Scientific Article

Skeletal Radiology

, Volume 43, Issue 3, pp 359-369

First online:

Open Access This content is freely available online to anyone, anywhere at any time.

Mucopolysaccharidosis IVA (Morquio A syndrome) and VI (Maroteaux–Lamy syndrome): under-recognized and challenging to diagnose

  • Ralph S. LachmanAffiliated withInternational Skeletal Dysplasia Registry, Cedars-Sinai Medical Center/University of California, Los AngelesInternational Skeletal Dysplasia Registry Email author 
  • , Barbara K. BurtonAffiliated withAnn and Robert H. Lurie Children’s Hospital of Chicago and Northwestern University Feinberg School of Medicine
  • , Lorne A. ClarkeAffiliated withChild and Family Research Institute, University of British Columbia
  • , Scott HoffingerAffiliated withStanford University School of Medicine
  • , Shiro IkegawaAffiliated withLaboratory for Bone and Joint Diseases, Centre for Integrative Medical Sciences, RIKEN
  • , Dong-Kyu JinAffiliated withSungkyunkwan University School of Medicine
  • , Hiroki KanoAffiliated withLaboratory for Bone and Joint Diseases, Centre for Integrative Medical Sciences, RIKEN
  • , Ok-Hwa KimAffiliated withAjou University Hospital
  • , Christina LampeAffiliated withUniversity Medical Center, University of Mainz
    • , Nancy J. MendelsohnAffiliated withChildren’s Hospitals and Clinics of Minnesota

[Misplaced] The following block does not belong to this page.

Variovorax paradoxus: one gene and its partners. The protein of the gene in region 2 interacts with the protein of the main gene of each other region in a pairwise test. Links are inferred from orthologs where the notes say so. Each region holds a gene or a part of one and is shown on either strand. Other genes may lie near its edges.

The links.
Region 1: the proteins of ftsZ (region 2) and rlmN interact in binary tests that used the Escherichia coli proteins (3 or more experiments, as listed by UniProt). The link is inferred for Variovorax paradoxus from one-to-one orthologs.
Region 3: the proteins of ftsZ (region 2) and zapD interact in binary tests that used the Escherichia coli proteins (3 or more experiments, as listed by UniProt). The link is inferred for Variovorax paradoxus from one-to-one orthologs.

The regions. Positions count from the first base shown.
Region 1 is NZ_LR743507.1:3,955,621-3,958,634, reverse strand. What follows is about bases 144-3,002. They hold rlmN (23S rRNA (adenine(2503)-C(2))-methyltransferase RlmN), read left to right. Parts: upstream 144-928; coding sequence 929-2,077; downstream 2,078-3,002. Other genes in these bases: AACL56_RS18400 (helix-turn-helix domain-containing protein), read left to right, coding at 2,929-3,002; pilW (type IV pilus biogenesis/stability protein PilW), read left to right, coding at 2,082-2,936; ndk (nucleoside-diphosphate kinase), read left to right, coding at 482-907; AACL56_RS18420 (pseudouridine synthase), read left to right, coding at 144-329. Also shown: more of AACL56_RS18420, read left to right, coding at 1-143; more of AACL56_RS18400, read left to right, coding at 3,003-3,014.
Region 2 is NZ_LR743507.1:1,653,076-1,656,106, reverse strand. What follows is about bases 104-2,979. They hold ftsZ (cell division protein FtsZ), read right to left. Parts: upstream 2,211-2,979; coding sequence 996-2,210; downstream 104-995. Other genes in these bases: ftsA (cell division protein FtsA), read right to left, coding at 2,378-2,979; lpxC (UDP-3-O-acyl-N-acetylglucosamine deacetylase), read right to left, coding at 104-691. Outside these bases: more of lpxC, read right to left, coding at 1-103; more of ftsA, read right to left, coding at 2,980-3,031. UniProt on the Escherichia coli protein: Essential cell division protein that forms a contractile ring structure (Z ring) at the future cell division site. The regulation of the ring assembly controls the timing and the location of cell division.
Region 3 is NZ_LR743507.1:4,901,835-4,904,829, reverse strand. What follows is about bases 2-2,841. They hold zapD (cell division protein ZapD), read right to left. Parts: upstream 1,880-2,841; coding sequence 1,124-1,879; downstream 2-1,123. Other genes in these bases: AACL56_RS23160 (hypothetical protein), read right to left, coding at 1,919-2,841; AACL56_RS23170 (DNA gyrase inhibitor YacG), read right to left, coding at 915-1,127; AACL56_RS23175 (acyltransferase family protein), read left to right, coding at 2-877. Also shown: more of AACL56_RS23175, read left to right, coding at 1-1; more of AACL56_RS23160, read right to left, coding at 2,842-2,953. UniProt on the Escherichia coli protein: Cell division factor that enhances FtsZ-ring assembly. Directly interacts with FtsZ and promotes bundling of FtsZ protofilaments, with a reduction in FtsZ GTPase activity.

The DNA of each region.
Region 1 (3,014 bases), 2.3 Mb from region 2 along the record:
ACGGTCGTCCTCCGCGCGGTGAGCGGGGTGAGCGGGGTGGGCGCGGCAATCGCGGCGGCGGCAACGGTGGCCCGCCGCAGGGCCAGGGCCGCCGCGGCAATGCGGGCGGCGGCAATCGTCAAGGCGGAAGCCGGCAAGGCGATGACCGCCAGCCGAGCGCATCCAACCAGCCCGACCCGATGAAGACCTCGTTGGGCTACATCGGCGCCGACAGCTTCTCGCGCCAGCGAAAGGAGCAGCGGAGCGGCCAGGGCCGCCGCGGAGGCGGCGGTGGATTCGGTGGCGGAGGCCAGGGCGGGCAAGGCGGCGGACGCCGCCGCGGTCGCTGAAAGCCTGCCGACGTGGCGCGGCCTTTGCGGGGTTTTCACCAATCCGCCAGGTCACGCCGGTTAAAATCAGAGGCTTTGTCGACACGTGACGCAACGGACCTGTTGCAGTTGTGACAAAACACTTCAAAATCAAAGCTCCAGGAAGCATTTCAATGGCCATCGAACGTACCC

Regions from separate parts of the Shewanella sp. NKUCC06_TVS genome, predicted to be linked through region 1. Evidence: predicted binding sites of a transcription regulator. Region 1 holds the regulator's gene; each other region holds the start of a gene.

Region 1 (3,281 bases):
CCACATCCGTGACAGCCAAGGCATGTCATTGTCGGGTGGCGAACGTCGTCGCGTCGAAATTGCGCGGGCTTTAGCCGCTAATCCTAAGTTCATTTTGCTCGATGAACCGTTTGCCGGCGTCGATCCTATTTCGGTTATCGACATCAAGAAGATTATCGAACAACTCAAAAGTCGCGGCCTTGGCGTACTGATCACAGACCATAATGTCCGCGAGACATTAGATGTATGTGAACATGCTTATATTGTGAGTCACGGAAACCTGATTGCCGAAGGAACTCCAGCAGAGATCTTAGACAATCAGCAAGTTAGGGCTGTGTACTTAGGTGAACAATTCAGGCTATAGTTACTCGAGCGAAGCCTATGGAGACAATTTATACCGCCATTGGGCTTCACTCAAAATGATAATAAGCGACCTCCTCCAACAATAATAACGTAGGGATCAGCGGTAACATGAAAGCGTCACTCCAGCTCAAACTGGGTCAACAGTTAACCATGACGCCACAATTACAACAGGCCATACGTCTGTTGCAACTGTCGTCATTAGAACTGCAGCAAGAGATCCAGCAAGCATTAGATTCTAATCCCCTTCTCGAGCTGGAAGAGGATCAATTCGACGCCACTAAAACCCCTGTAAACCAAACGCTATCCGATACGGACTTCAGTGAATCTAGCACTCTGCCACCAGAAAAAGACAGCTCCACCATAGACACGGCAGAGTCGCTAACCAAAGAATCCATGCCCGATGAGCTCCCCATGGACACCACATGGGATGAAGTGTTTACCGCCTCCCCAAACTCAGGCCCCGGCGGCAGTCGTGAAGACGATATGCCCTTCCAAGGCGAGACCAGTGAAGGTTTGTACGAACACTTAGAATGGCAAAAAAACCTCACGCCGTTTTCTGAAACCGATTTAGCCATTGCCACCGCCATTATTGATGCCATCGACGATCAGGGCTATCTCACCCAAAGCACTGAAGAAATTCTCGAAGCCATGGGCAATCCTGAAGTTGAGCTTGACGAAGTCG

• , Renée ShediacAffiliated withBioMarin Pharmaceutical Inc.
    • , Pranoot TanpaiboonAffiliated withChildren’s National Medical Center
    • , Klane K. WhiteAffiliated withSeattle Children’s Hospital



Mucopolysaccharidosis IVA (MPS IVA, or Morquio A syndrome) and VI (MPS VI, or Maroteaux–Lamy syndrome) are autosomal recessive lysosomal storage disorders. Skeletal abnormalities are common initial presenting symptoms and, when recognized early, may facilitate timely diagnosis and intervention, leading to improved patient outcomes. Patients with slowly progressing disease and nonclassic phenotypes can be particularly challenging to diagnose. The objective was to describe the radiographic features of patients with a delayed diagnosis of MPS IVA or VI.

Materials and Methods

This was a retrospective study. The records of 5 MPS IVA and 3 MPS VI patients with delayed diagnosis were reviewed. Radiographs were evaluated by a radiologist with special expertise in skeletal dysplasias.


An important common theme in these cases was the appearance of multiple epiphyseal dysplasia (MED) with epiphyseal changes seemingly confined to the capital (proximal) femoral epiphyses. Very few patients had the skeletal features of classical dysostosis multiplex.


Radiologists should appreciate the wide phenotypic variability of MPS IVA and VI. The cases presented here illustrate the importance of considering MPS in the differential diagnosis of certain skeletal dysplasias/disorders, including MED, some forms of spondylo-epiphyseal dysplasia (SED), and bilateral Perthes-like disease. It is important to combine radiographic findings with clinical information to facilitate early testing and accurate diagnosis.


Mucopolysaccharidosis MPS Morquio Morquio A Maroteaux-Lamy MPS IVA MPS VI Dysostosis multiplex Multiple epiphyseal dysplasia MED Spondylo-epiphyseal dysplasia SED